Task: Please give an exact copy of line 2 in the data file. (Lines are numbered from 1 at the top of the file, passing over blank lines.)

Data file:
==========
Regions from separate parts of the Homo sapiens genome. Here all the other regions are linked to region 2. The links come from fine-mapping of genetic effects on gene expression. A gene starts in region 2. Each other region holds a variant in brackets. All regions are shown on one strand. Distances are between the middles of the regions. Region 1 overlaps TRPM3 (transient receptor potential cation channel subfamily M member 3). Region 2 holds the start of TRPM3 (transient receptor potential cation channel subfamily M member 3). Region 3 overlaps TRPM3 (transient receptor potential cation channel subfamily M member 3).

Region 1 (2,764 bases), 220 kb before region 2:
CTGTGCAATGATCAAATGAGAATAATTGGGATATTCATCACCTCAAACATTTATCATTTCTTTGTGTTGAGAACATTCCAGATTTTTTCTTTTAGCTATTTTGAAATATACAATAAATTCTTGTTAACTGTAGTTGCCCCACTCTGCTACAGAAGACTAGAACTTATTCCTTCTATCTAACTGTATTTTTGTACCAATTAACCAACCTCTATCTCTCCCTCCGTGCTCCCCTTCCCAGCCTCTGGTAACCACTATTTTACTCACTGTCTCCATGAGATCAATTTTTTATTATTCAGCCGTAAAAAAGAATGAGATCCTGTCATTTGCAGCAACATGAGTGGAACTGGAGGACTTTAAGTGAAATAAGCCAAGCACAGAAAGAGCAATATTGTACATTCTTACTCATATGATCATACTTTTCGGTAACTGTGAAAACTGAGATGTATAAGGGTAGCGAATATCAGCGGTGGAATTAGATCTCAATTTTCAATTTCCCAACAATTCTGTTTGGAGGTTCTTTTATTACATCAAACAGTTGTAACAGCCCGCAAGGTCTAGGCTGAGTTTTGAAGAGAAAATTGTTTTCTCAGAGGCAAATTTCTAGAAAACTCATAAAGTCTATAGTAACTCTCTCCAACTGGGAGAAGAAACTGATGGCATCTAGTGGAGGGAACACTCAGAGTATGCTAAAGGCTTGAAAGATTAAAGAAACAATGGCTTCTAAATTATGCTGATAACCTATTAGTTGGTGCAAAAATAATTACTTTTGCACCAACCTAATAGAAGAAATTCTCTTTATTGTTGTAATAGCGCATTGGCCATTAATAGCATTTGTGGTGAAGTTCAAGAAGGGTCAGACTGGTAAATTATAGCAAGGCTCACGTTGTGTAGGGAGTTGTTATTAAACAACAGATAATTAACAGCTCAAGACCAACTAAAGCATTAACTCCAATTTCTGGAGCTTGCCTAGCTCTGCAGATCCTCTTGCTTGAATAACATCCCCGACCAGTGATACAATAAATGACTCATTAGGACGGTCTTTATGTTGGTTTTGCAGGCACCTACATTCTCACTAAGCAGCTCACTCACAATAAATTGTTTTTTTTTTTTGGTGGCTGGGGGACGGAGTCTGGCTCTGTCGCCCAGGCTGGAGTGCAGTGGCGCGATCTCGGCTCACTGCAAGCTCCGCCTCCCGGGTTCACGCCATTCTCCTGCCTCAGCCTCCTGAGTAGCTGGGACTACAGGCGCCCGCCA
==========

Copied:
Region 1 (2,764 bases), 220 kb before region 2: